McNamara v. Hamden

Decision Date25 April 1978
CourtConnecticut Supreme Court


F. Woodward Lewis, with whom were Ellen L. Sostman and, on the brief, Joseph M. Delaney, for the appellant (plaintiff).

Bruce W. Thompson, for the appellee (defendant).

Clifford Davis filed a brief as amicus curiae.


This appeal presents a question under the Workmen's Compensation Act, General Statutes, chapter 568: whether an injury sustained while the plaintiff was engaged in a customary and permitted game of ping-pong on his employer's premises before the start of the work day, using equipment purchased by the employees, arose out of and in the course of his employment so that it was error to deny him compensation.

The compensation commissioner's finding and award discloses the following facts: On April 15, 1975, the plaintiff was employed by the public works department of the defendant town of Hamden. The work day was from 8 a.m. to 4:30 p.m. Some of the work force of about eighty employees were in the habit of assembling in the department's garage about a half hour before 8 a.m. They drank coffee, talked and generally passed the time until they went "on the clock" at 8 a.m. and received the day's assignments from their supervisors. A few months prior to April 15, about ten or twelve of the "earlybirds" obtained permission from the "director or the assistant director" of the department to purchase a ping-pong table and accessories at their own expense and to install the table near their lockers located in a corner of the garage.

The playing space was about twenty-five feet by twenty-five feet. The employer limited the playing time as follows: from about 7:30 a.m. to 8 a.m.; from noon to 12:30 p.m., which was lunch time; and from about 4 p.m., as the employees gathered towards the end of the work day, until 4:30 p.m., when they went "off the clock." Eventually about twenty of the department's eighty employees used the table. A superintendent sometimes played.

On April 15, 1975, at 7:55 a.m., the plaintiff tripped and fell while playing ping-pong, severely injuring his right ankle. As a consequence he lost time from work and incurred medical and hospital expenses for which he claimed workmen's compensation benefits.

From these subordinate facts the commissioner concluded that no benefit accrued to the employer from the employees' playing ping-pong; that the table was for the exclusive use and benefit of the players; and that, therefore, ping-pong was not an incident of the plaintiff's employment or connected with it in any manner so as to require the employer to pay compensation. The commissioner dismissed the plaintiff's claim and an appeal was taken to the Court of Common Pleas, where the trial court found that the plaintiff had failed to meet his burden of proof and dismissed the appeal. In denying compensation both the commissioner and the trial court seized upon the lack of benefit to the employer. The plaintiff has appealed to this court from the judgment rendered.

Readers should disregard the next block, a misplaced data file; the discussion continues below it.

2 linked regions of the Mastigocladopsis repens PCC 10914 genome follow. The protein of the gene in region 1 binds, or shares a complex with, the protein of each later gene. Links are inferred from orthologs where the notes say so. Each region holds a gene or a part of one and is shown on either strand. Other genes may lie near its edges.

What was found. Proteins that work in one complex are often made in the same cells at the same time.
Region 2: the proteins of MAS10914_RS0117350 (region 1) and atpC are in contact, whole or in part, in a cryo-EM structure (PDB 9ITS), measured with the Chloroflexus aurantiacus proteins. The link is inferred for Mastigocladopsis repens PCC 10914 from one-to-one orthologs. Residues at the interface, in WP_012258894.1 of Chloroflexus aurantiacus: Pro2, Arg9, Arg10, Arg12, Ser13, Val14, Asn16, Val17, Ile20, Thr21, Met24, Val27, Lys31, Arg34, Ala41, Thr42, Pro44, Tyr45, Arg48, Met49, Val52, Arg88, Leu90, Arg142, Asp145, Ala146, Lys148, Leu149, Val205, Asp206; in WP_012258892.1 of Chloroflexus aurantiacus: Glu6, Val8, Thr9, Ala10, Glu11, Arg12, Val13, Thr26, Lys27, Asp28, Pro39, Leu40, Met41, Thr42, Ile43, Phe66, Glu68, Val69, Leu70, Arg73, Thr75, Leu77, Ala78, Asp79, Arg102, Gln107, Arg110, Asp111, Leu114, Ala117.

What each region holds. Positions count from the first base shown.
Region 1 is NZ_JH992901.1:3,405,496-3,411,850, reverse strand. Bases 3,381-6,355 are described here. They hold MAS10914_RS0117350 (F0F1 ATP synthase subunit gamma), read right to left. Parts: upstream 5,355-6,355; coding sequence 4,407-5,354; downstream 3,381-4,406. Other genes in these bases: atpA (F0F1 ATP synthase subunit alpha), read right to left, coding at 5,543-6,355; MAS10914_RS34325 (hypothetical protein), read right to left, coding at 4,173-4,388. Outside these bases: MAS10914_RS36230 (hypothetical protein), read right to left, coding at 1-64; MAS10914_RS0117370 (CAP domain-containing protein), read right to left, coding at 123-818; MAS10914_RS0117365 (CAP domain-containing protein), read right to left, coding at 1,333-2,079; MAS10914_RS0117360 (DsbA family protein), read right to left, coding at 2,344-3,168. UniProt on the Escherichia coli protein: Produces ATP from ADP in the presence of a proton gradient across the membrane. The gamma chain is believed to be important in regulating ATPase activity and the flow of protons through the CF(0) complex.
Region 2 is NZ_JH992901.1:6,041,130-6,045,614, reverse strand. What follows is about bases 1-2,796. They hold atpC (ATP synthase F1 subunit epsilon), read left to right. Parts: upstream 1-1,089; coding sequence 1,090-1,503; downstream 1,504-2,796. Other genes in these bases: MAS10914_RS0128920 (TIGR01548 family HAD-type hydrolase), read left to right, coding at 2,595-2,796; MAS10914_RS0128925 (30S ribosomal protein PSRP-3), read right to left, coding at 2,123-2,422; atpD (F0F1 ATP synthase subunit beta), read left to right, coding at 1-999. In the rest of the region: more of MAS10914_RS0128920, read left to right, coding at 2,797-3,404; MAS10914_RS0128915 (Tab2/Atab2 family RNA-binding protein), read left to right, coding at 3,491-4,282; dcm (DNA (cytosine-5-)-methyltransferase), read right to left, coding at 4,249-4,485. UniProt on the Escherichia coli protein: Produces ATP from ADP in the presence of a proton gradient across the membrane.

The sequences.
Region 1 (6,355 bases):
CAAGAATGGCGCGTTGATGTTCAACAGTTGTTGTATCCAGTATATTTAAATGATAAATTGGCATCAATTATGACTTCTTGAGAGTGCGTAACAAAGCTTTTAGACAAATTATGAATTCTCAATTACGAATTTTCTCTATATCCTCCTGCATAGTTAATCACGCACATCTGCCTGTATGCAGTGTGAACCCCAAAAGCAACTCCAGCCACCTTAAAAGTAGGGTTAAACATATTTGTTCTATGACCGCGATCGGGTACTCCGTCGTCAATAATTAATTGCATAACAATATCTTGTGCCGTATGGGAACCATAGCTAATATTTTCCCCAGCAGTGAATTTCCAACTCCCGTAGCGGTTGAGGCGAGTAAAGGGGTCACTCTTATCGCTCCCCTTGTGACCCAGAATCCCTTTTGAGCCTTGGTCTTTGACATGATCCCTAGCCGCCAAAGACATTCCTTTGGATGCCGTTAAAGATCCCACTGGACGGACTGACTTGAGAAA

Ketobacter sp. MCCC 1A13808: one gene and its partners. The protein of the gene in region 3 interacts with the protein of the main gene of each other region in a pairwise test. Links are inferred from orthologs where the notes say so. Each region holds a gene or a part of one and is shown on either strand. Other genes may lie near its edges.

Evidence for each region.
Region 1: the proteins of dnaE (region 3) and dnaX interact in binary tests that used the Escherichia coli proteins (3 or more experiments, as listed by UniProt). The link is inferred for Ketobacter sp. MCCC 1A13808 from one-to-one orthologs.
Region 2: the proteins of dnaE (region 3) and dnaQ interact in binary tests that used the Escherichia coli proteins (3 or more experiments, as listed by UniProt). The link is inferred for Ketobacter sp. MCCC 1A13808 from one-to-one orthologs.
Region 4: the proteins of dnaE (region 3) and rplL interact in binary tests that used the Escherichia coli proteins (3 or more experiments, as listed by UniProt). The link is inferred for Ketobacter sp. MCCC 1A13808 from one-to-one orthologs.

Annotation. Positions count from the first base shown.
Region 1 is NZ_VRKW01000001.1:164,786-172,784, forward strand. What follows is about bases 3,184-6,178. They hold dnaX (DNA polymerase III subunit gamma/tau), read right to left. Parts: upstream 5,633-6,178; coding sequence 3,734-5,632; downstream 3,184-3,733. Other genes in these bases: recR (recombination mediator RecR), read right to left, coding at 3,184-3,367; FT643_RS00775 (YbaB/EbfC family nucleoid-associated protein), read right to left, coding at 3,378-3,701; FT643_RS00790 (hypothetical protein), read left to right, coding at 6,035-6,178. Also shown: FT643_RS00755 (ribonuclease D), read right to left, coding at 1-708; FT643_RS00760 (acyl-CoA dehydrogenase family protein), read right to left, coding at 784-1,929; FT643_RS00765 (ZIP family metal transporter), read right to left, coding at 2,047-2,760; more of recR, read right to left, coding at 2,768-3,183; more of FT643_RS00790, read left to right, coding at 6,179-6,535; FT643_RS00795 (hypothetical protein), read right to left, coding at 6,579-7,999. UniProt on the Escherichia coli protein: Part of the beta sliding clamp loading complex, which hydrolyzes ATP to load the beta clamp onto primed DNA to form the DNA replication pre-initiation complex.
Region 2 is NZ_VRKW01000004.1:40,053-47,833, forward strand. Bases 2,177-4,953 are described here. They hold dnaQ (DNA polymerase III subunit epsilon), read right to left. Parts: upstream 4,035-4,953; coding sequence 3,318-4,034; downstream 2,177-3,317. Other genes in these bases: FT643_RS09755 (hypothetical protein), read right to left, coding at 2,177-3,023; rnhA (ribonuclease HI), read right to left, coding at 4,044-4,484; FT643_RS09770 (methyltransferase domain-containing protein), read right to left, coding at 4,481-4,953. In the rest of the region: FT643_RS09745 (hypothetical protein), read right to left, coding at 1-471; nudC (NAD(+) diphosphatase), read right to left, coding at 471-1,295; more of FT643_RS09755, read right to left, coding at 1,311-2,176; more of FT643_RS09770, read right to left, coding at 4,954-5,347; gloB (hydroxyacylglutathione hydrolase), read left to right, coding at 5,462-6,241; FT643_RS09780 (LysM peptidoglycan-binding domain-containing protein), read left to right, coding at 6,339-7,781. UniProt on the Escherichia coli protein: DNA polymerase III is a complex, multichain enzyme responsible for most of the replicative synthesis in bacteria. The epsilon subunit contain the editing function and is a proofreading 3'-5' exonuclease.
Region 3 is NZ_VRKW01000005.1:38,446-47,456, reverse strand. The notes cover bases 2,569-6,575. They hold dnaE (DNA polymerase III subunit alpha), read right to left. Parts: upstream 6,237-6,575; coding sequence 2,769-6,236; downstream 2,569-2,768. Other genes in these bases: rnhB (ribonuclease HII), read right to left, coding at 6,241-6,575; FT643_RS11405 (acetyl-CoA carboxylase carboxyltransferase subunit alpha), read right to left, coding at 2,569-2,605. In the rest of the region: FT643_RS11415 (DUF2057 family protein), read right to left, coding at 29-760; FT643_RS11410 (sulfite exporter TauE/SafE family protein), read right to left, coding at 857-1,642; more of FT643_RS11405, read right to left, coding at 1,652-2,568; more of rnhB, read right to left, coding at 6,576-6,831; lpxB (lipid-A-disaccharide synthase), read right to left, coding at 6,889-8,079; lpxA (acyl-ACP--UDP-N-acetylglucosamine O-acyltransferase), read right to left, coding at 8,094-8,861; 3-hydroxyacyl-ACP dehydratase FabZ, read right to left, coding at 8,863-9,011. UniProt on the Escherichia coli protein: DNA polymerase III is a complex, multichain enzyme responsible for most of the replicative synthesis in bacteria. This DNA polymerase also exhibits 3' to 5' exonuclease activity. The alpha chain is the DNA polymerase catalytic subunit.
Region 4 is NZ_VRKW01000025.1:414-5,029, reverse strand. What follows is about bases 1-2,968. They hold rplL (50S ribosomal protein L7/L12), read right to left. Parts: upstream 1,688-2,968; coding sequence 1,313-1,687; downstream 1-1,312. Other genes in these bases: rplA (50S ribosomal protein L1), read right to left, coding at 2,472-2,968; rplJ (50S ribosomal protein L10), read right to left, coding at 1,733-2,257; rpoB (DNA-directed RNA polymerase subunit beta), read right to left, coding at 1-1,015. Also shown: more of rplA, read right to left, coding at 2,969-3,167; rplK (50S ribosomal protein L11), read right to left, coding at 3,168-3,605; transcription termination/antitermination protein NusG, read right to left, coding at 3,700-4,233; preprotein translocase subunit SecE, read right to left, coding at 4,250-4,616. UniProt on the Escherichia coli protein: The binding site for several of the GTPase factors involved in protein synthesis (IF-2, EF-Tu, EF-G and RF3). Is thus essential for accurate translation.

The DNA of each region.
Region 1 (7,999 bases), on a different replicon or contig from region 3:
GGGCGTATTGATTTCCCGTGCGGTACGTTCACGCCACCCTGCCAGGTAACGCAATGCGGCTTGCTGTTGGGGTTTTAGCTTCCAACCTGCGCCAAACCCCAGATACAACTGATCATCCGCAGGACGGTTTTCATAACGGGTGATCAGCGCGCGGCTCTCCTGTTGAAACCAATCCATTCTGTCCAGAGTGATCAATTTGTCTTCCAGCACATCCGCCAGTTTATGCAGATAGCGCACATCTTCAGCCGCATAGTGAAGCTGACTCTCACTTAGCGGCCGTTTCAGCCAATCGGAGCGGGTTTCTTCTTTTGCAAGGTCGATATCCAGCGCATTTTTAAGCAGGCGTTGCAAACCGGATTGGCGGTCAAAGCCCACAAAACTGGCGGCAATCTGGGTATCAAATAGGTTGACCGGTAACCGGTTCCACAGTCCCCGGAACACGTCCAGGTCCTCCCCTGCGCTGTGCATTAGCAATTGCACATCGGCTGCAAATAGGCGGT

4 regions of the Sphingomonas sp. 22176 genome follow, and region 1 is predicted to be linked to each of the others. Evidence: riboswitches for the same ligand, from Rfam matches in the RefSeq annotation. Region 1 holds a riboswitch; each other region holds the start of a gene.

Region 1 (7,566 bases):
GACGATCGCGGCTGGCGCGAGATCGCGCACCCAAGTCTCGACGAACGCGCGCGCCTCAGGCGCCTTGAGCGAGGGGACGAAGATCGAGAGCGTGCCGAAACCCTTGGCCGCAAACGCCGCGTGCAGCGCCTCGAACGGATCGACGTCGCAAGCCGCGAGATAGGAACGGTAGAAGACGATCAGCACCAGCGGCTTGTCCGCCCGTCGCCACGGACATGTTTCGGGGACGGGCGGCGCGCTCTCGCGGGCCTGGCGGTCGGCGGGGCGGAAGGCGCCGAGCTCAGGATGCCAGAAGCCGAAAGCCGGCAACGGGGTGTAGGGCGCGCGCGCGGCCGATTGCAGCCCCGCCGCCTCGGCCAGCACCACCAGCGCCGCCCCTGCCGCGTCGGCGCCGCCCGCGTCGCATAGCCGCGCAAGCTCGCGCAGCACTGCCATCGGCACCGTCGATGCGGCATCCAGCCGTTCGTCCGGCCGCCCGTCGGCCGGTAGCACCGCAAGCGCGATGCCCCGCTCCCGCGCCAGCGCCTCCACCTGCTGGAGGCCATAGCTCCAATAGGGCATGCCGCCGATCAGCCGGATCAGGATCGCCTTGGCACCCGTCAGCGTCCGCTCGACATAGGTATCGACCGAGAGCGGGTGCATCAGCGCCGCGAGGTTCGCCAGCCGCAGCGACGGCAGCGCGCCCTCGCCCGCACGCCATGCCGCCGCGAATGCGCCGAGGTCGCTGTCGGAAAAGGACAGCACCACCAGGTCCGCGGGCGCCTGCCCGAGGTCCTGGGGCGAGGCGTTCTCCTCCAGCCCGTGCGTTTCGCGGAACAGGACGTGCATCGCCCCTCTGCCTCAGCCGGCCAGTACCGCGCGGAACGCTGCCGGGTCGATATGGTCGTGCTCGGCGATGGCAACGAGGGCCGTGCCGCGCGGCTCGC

The issue before us is whether the commissioner properly concluded that the plaintiff's injury was one not "arising out of and in the course of his employment" within the meaning of General Statutes § 31-284, a provision of the Workmen's Compensation Act.

It is an axiom of workmen's compensation law that awards are determined by a two-part test. The employee has the burden of proving that the injury claimed arose out of the employment and occurred in the course of the employment. "There must be a conjunction of the two requirements, `in the course of the employment' and `out of the employment' to permit compensation. The former relates to the time, place and circumstance of the accident, while the latter refers to the origin and cause of the accident." Stakonis v. United Advertising Corporation, 110 Conn. 384, 389, 148 A. 334 (1929); Dombach v. Olkon Corporation, 163 Conn. 216, 221, 302 A.2d 270 (1972); Farnham v. Labutis, 147 Conn. 267, 269, 160 A.2d 120 (1960); Triano v. United States Rubber Co., 144 Conn. 393, 396, 132 A.2d 570 (1957). While easily stated, this test has been confused over the years. "Its formulation has been easier than its application." Herbst v. Hat Corporation of America, 130 Conn. 1, 5, 31 A.2d 329 (1943). This confusion has developed as a result of a half century of factual variations on the legal rule. We take this opportunity to reaffirm the basic analysis to be applied in workmen's compensation cases, and to set forth a new and expanded test for cases like the present one.

On the record before us, it appears that the parties, the commissioner, and the court have implicitly treated the injury sustained as one "arising out of" the employment, and their focus on this appeal has been on the "in the course of" employment aspect of the test. Thus, we will confine our discussion and review to that element in deciding this case.